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© Casey Carlisle 2018. Unauthorized use and/or duplication of this material without express and written permission from this blog’s author and/or owner is strictly prohibited. Excerpts and links may be used, provided that full and clear credit is given to Casey Carlisle with appropriate and specific direction to the original content.

Book cover art – Using stock photos vs. Creating your own image.

Getting that professional edge.

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I am a veracious reader. I peruse bookstores and online stores. And without provocation, I can confidently say that if the cover looks amateurish, I completely dismiss the novel, whether it be a well-written story or not.

While I hate to admit that I suffer vanity when it comes to book aesthetics, I totally judge a book by its cover. It is one of the biggest marketing tools at your disposal when it comes to releasing a novel, so it amazes me how some authors make little to no effort in this area.

The main culprits are overused stock photo images and bad photoshopping. We’ve all seen book covers where the exact same photo has been used on at least one other authors work. It’s confusing and tends to leave the reader feeling duped. Like the author did not value their work enough to invest in an original cover. So if you do use stock photography, use a treatment to alter it enough that it looks completely different to the original and reflects the tone or your novel. If you are paying someone to create you cover art, ask about the source material, where they got it from, what it looked like. If you are investing money in you book, it better be funds well spent.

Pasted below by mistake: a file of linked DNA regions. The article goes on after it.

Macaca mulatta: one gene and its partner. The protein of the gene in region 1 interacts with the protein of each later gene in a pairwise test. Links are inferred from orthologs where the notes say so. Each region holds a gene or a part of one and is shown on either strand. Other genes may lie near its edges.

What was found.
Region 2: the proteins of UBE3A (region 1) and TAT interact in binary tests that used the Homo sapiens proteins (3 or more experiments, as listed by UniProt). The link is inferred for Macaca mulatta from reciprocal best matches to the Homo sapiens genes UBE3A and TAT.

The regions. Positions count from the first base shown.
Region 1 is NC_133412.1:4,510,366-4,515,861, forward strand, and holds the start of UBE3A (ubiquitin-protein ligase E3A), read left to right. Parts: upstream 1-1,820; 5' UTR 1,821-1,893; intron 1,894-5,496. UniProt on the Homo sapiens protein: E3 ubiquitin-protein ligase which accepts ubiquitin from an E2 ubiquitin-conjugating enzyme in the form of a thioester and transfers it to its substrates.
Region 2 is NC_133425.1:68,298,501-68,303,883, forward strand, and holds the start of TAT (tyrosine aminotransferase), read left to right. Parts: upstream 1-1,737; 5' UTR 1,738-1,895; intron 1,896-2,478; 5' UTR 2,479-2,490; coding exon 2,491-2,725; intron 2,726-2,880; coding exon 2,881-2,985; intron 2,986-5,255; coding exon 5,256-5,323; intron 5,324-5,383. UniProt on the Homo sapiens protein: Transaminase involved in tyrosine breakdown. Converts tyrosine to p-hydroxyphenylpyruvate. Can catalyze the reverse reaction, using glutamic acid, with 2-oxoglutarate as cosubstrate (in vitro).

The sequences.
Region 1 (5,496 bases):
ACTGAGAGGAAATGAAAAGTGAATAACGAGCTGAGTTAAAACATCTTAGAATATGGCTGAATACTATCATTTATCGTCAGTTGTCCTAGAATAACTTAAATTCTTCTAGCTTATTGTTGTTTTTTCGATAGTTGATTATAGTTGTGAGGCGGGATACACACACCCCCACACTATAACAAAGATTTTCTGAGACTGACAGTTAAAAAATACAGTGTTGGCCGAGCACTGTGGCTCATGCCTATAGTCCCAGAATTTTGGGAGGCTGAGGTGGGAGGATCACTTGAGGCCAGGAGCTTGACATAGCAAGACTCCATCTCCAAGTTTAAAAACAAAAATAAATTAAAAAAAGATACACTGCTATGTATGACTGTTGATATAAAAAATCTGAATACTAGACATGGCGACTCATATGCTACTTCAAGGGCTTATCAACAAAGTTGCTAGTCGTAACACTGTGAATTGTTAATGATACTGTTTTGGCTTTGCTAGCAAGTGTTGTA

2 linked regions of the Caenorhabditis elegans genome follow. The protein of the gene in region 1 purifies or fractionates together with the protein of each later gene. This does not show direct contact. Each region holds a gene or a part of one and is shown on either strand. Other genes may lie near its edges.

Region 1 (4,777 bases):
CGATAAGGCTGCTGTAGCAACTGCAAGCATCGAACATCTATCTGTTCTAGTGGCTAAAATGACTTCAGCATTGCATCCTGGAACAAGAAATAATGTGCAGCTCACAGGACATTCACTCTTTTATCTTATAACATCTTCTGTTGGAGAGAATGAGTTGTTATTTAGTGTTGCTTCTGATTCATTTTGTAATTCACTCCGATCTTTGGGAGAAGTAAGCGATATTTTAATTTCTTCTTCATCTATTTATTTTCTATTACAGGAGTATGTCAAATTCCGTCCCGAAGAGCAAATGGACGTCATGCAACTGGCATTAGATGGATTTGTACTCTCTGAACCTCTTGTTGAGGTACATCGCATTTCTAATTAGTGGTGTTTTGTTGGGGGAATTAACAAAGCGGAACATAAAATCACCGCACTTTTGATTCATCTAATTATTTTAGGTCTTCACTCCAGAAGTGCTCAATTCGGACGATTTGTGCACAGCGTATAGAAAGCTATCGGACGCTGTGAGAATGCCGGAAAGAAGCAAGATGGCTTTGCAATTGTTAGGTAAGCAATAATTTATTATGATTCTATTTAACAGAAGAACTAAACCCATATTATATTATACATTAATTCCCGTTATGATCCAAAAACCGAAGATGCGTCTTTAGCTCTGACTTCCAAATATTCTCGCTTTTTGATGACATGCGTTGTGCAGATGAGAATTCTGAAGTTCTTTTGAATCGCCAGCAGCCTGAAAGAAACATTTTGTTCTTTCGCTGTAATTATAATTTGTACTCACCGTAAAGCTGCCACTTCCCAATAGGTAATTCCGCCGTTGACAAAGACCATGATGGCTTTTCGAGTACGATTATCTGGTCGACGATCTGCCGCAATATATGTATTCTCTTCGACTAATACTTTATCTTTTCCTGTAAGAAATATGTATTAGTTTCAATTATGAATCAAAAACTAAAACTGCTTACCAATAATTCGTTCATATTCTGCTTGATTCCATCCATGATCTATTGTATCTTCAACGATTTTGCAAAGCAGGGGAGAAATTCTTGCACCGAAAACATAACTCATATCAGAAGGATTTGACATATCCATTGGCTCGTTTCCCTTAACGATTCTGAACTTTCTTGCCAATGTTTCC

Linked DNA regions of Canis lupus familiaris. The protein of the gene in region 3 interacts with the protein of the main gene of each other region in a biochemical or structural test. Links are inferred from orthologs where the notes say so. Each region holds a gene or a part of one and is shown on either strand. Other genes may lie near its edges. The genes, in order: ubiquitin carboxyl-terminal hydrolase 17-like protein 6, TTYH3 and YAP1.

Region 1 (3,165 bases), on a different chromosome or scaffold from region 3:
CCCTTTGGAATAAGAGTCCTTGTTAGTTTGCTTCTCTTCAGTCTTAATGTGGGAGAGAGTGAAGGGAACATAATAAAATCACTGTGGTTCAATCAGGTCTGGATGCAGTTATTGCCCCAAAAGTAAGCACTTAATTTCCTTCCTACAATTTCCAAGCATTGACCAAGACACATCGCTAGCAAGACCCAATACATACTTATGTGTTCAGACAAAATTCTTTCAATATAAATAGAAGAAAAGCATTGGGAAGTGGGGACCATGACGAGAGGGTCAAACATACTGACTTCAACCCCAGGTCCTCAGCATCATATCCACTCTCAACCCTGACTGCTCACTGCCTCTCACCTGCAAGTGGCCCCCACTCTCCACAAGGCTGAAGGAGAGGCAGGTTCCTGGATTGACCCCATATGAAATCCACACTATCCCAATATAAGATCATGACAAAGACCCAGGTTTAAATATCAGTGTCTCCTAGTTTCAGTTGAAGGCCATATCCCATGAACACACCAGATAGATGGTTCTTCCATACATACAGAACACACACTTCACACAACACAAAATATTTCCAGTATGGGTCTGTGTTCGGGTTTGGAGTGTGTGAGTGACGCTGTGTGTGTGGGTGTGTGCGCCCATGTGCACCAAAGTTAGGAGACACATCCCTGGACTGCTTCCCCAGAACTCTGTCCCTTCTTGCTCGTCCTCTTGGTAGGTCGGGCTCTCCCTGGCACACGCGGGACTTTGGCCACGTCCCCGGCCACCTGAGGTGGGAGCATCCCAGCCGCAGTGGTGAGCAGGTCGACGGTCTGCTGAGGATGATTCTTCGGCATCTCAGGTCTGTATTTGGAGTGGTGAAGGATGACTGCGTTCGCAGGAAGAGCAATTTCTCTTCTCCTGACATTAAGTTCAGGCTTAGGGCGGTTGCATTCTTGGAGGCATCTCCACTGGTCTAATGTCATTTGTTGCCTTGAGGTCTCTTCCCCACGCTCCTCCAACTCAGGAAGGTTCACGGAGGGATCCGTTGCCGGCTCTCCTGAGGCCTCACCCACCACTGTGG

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There are some terrible photoshopped covers too. I mean, why bother? In a technological age where any 12 year old can upload quality pics on Instagram and Tumblr, you are just asking for your novel to be ignored if you are making a composite image that is poorly executed. If you want to do it yourself, take a few classes, watch tutorials online. When you think it’s done, compare it to covers of novels in your genre already available. If your answer is anything other than ‘Heck yes!’ then it’s time to start over.

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Additionally these days HD cameras are so cheap. Lighting is not so hard to work out. Take a day and snap your own source material.

The only reason I can think of as to why some of the novels I’m thinking of have bad cover art is because the author in question rushed through the publishing process. Did they have a marketing plan?

Usually the quality of the cover reflects the content – well, in the readers mind anyway. So if you have sub-par content on your cover, do you expect it to hit a best sellers list?

cover art 03Take into account typography, placement of your font. Colour, tone and the images used. Will the cover still be clear in a thumbnail? Does it stand out from other titles in the genre? Does it reflect your story? There should be no reason to rush the most important marketing tool for your book baby. Take a week to sort everything out. A good cover reveal is a great event for creating hype. Use it.

There are even websites that can design a cover for you for a low fee. Cover artists really aren’t that expensive either. Take the time. Do the research. Or if you are a control freak, get some skills and practice!

We all want you to succeed and put your book in the best possible light.